For in truth there is no power in any creature from itself to act or acquire. Indeed, the portion and acquisition attained by any creature is through its understanding that, from itself, it has no power by itself, and it’s only that HaShem, blessed be He, has given it power “to do valiantly.” By virtue of the fact that Israelites contract themselves in this world and diminish themselves so that the glory of the Holy One, blessed be He, may dwell upon them, and they realize that all their power is only from HaShem, blessed be He, this acquired awareness will remain with them forever, until the future time when HaShem will open up His light and all people of the earth will see that in truth no creature has the power to do any action from itself. Nonetheless they shall be elevated and precious without limit since in this world they have provided space for magnifying the glory of Heaven, for this is the only thing that a person can acquire in this world. (Beit Yaakov, Miketz, sec. 35)
When Yosef says that “God will answer” Paro through him, it’s not a chutzpah: he is making a phenomenologically accurate statement. It’s not just that God has granted each creature its abilities which it now possesses autonomously as its own identity package. Understood clearly in real time, everything about us, through and through and at every moment, is powered by God. Even our will to make decisions, to think, to speak, to act, to “lift a hand or foot,” is powered by God. We have done nothing to bring ourselves into existence, and are not doing much to keep ourselves in existence at every moment. As long as we breathe, drink, eat and watch where we walk, we can stay in this world for a lifetime. We make it more complicated, sure, and our habits of mind, habits reinforced socially over a lifetime, may give us the illusion of autonomous ownership of self, but with clear awareness we can discern that all that we are and all that we do is not by our own power. Just as the primary creative act of ‘Ein Sof, God the Infinite, according to the Ari z”l, is Tzimtzum, a divine Self-contraction to make “room” for Creation, so, too, according to Rabbi Leiner, the primary ethical act of a human being, created in the image of God, is self-contraction, relinquishing any sense of self-ownership or entitlement, to make room for others and for the ultimate Other, God. But as Rabbi Leiner says, that does not diminish us, it is our preciousness to recognize the glory of Heaven that is expressed in all that we are and every move we make.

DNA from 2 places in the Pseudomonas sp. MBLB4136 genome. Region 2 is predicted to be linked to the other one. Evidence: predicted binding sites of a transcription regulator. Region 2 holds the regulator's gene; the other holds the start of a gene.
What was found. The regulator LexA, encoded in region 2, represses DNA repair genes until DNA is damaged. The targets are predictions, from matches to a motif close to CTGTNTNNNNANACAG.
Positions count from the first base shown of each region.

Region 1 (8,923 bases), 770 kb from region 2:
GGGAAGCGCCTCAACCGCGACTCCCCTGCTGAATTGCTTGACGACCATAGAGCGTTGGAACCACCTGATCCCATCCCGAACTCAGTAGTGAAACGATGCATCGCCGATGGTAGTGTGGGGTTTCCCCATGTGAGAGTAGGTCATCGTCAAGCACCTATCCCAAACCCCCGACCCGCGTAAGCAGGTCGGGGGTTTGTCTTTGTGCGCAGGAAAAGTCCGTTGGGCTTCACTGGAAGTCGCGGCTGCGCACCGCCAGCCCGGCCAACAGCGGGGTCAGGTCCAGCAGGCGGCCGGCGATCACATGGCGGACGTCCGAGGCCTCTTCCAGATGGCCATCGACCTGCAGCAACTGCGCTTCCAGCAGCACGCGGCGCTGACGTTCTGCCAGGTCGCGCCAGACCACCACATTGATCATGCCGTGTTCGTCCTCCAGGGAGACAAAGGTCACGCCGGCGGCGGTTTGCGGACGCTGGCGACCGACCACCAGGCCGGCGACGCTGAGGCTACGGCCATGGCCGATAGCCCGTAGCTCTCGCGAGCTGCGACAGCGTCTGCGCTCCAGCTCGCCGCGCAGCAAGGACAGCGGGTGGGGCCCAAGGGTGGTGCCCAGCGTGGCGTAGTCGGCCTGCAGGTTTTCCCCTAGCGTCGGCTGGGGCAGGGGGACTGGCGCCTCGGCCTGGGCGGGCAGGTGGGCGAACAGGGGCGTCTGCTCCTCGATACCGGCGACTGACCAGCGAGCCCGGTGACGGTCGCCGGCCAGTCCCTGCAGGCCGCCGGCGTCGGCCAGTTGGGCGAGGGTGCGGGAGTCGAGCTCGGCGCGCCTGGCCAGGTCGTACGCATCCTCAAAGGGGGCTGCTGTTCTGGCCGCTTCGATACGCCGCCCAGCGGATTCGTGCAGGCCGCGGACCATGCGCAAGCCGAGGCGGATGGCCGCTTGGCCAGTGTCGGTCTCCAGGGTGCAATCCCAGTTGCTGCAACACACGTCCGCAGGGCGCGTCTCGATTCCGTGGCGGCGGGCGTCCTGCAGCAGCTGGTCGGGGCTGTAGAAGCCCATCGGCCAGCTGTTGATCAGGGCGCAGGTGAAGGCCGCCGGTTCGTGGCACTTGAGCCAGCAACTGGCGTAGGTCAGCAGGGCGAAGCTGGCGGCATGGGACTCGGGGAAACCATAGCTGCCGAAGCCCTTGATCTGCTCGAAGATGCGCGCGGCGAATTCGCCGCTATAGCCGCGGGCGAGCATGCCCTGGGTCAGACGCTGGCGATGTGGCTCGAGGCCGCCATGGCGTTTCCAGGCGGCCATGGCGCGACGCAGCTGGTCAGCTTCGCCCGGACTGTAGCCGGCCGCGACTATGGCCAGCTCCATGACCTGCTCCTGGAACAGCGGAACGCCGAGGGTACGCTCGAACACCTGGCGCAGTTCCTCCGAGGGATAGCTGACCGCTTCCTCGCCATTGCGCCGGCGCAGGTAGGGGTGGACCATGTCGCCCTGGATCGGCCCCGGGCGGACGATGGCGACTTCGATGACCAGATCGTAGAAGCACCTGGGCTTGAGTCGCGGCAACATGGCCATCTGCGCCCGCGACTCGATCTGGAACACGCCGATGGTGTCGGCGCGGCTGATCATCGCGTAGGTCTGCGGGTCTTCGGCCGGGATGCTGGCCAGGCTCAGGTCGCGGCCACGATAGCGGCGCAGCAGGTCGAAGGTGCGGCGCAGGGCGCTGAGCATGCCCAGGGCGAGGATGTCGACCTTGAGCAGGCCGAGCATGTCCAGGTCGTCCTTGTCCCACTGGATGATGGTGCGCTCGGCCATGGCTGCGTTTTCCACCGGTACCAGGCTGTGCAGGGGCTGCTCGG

So when Yosef says ““it’s not by me. God will answer to the satisfaction of Paro,” he means it sincerely, without pious modesty or brash chutzpah. This is also the key message of Hanukkah, the victory and miracle we commemorate, as distilled in the prophecy of Zekhariah in his vision of the automatic menorah, constantly filled and powered by Heaven:
זכריה פרק ד
לֹ֤א בְחַ֙יִל֙ וְלֹ֣א בְכֹ֔חַ כִּ֣י אִם־בְּרוּחִ֔י אָמַ֖ר יְקֹוָ֥ק צְבָאֽוֹת:
Not by valor and not by might, but by My Spirit, says HaShem of Hosts.
In a similar vein, on Rosh Hodesh we celebrate the renewal of the moon in its monthly cycle of self-effacement, a fitting symbol for Am Yisrael. And in an odd way, the masks that have become the emblem of this time of pandemic offer a thought-provoking challenge to our habitual ways of asserting identity. A little effacement of face for the protection of others is not a bad thing.
This world could use more of this awareness, mired as we are in petty, perverse and violent identity politics. If we would all realize that we are gifts to ourselves and to each other, that the whole world is a precious gift, we might all treat each other with genuine respect and love and enjoy this shining God-powered reality we share together.